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The Profits and Pains Of Outsourcing; The Videoconference Job Interview

Melinda LigosDEC. 6, 2004

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Chetan Shah is executive vice president of technology of Synygy Inc. in Conshohocken, Pa.

We enacted an offshoring model about two years ago and it's been a challenge. Synygy provides solutions to help organizations provide compensation software and services, and we were looking for a way to be able to build more products faster and cheaper. Our clients were demanding more products, but they didn't want to pay top dollar.

So we opened up offices in India and Romania to handle software development and business processes. We have about 500 employees, and 35 percent of them are offshore.

The hardest part of setting this up was finding the right candidates. The hiring process begins in the United States. Everybody has to apply through a Web site, and the applications go to our hiring managers here in the United States. They had to have a lot of training to learn how to look at a foreign résumé. For instance, technical degrees vary from country to country, so these managers had to learn how to decipher everyone's credentials.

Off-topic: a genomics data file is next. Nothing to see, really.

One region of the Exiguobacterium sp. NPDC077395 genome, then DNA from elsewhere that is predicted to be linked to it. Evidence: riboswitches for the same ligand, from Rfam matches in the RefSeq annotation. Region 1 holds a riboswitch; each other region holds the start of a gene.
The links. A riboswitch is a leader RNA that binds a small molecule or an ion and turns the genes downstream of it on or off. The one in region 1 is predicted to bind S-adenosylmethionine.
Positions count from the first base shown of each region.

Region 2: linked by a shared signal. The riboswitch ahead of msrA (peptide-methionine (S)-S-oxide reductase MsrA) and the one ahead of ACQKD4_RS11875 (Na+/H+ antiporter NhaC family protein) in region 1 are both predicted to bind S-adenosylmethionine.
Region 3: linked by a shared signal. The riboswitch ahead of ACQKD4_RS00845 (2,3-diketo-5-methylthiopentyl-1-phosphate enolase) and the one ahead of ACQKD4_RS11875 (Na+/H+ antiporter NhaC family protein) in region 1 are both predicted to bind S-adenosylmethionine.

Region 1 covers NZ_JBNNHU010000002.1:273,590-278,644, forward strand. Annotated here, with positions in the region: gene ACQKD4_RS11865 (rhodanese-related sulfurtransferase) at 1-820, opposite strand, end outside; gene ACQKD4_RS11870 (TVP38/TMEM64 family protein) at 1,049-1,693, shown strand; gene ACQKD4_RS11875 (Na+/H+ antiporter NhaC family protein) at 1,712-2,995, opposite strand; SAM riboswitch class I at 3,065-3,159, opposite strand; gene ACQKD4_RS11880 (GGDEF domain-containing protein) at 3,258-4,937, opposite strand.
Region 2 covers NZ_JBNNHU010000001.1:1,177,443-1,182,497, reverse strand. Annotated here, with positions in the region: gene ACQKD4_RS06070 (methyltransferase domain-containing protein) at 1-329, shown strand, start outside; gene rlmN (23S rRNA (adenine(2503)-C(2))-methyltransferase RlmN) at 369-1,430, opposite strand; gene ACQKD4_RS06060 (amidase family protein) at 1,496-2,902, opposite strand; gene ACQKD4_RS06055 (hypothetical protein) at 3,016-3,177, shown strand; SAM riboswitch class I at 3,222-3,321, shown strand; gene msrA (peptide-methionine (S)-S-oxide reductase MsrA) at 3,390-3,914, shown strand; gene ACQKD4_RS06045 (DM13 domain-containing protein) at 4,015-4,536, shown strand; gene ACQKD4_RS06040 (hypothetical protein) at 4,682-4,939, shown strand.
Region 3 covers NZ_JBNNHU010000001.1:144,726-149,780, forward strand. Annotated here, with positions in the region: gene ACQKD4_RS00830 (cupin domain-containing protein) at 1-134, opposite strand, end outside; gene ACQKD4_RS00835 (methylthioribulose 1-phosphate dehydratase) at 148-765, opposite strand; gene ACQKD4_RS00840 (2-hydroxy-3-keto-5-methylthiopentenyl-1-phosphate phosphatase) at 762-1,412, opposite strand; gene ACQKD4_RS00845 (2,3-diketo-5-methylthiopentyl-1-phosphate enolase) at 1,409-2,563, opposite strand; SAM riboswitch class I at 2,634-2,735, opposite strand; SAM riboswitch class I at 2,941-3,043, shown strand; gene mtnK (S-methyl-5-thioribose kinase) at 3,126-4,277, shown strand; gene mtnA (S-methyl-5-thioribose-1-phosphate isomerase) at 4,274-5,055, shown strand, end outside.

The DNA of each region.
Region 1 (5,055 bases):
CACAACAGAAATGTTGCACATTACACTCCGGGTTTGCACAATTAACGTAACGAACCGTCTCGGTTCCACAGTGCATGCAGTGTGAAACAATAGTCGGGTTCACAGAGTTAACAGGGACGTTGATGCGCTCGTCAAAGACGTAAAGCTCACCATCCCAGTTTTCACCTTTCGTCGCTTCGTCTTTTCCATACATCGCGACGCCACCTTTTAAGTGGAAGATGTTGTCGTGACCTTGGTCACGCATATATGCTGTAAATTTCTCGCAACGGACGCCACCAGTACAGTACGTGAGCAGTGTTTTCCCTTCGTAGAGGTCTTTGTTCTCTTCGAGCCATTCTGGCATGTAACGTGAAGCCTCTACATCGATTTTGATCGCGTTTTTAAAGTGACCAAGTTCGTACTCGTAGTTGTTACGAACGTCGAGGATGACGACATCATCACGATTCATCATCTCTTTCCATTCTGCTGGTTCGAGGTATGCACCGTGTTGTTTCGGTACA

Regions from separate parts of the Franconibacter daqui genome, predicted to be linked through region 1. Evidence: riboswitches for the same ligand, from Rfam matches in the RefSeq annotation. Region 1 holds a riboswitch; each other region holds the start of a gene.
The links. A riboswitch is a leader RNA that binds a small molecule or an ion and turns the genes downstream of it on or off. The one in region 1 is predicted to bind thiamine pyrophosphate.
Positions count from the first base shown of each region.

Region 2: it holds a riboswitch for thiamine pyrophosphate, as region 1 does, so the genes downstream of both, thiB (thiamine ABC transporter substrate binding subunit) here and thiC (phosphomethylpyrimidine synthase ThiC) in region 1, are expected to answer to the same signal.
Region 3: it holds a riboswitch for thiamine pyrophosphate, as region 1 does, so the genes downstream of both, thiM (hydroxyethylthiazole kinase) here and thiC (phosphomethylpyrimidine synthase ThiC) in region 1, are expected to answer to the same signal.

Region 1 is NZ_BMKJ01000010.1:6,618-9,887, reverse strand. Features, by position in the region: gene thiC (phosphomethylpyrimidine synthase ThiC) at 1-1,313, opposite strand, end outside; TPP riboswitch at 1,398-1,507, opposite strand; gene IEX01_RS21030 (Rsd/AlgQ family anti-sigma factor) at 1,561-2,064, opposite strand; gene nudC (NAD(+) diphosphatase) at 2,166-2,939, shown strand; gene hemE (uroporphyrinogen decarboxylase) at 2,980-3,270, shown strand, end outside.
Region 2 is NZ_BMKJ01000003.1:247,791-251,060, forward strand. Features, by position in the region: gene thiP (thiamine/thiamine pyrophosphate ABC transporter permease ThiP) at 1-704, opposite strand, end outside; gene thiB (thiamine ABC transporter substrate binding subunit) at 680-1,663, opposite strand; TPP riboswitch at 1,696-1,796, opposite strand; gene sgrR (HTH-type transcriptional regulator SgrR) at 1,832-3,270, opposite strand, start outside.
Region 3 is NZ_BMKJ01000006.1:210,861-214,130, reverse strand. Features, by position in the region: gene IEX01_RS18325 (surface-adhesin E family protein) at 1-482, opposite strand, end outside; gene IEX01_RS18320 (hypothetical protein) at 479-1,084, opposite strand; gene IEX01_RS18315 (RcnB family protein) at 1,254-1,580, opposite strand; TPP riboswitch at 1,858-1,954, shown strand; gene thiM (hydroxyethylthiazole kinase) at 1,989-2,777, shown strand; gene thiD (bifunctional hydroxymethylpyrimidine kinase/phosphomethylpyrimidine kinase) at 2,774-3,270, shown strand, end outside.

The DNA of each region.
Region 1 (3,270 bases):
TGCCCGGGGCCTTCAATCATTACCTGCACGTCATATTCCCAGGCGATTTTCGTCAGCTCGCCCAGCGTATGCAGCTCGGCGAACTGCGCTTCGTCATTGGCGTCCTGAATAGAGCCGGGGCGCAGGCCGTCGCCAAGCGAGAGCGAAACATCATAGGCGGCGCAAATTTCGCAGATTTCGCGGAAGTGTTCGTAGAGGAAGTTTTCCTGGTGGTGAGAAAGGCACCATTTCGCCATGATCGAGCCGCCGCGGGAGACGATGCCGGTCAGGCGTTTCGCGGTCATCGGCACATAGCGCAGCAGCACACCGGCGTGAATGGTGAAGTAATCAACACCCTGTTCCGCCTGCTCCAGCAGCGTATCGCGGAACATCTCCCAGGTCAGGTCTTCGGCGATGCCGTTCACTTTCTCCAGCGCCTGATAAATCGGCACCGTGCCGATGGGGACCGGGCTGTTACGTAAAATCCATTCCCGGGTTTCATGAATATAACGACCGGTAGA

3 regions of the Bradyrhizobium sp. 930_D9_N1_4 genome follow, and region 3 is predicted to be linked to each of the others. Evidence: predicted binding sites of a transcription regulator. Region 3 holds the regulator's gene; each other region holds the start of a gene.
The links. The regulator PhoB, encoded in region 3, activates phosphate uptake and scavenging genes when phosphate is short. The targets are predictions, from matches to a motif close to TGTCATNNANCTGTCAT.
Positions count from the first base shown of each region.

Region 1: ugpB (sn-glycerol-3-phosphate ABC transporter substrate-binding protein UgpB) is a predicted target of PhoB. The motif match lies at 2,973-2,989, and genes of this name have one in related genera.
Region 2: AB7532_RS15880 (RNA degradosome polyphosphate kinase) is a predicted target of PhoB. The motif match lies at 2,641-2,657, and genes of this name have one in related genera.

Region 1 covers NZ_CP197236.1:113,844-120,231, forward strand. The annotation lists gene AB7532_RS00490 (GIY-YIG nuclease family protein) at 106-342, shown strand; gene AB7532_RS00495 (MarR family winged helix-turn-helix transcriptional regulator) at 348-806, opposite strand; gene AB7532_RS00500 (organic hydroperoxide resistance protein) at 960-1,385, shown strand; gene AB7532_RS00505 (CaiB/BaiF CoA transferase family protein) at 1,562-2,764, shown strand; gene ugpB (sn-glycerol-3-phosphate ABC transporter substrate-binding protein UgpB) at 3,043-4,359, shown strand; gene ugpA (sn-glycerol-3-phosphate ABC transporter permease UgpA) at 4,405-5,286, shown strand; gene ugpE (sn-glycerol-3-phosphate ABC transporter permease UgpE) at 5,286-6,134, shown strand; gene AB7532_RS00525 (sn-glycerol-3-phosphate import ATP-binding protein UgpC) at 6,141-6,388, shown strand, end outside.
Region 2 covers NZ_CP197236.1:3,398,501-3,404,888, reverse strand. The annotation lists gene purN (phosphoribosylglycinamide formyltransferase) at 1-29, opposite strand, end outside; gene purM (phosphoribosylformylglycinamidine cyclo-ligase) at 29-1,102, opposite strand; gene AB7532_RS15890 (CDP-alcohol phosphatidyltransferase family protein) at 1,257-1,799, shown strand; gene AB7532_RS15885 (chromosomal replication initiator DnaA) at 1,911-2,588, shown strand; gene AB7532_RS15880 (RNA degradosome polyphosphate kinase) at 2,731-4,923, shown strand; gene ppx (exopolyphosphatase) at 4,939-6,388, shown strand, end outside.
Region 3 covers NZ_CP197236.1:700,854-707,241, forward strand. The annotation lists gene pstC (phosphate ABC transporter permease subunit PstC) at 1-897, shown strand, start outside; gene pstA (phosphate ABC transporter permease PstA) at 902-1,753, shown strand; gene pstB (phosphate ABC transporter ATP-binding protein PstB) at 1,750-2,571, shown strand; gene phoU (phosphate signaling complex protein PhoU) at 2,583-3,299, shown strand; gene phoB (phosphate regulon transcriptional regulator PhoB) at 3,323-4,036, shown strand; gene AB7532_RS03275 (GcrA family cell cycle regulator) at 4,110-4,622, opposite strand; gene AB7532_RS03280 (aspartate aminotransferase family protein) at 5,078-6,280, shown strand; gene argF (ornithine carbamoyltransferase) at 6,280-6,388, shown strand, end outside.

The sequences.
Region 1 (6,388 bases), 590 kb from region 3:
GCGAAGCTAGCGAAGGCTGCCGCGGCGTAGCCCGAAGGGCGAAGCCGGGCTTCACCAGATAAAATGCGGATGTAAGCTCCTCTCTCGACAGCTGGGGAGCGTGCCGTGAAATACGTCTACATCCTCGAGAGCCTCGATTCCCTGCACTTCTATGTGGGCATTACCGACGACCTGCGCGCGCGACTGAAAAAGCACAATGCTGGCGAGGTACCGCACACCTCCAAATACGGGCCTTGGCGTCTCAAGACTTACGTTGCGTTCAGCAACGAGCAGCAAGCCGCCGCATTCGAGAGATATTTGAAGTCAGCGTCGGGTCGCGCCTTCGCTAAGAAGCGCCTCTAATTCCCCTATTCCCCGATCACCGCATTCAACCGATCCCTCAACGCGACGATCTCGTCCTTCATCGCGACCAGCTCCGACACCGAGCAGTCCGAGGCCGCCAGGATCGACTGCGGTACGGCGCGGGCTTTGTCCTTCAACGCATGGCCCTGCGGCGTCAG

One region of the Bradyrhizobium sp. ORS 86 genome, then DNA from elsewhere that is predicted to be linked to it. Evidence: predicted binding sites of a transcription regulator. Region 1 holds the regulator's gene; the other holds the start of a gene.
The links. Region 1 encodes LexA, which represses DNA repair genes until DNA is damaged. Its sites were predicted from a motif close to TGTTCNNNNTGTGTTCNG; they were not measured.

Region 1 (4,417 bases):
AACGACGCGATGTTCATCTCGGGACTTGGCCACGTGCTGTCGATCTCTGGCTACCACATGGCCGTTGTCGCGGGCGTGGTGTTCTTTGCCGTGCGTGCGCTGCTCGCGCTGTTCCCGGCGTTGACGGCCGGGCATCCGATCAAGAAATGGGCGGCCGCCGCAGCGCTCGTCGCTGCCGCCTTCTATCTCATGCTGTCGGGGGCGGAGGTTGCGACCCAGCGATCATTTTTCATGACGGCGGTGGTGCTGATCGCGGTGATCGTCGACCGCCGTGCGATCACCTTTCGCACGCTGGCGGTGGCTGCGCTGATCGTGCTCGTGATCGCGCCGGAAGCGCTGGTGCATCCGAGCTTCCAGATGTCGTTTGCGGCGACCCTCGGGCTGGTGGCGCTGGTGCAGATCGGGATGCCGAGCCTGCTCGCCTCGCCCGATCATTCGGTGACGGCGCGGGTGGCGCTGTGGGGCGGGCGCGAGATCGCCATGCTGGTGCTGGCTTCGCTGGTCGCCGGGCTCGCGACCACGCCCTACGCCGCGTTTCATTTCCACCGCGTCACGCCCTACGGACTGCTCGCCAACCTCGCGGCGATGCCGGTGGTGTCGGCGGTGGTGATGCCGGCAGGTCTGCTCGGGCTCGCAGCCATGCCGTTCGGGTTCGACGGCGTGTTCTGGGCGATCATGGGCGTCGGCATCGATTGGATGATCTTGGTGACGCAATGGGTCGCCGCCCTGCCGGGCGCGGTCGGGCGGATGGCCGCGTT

Once a résumé is approved, candidates receive an e-mail link for taking a couple of tests. Then comes the hard part. There are two rounds of interviews: the first takes place with Synygy employees in the country where the applicant lives; the second is done through a videoconference in which our American managers participate. Everybody speaks English in the interviews, but the accents can be very difficult to understand. For instance, in India, all of the candidates are English-educated, but their accents vary wildly, depending on which part of the country they're from. We always have a local human resources person sitting in the room to clarify any miscommunication.

We've been able to handle problems like this by seeding our offshore offices with experienced Synygy people who can bring the company's proven processes and procedures to the offshore operation. We knew going into this that this was going to be the key to doing it right. As told to Melinda Ligos

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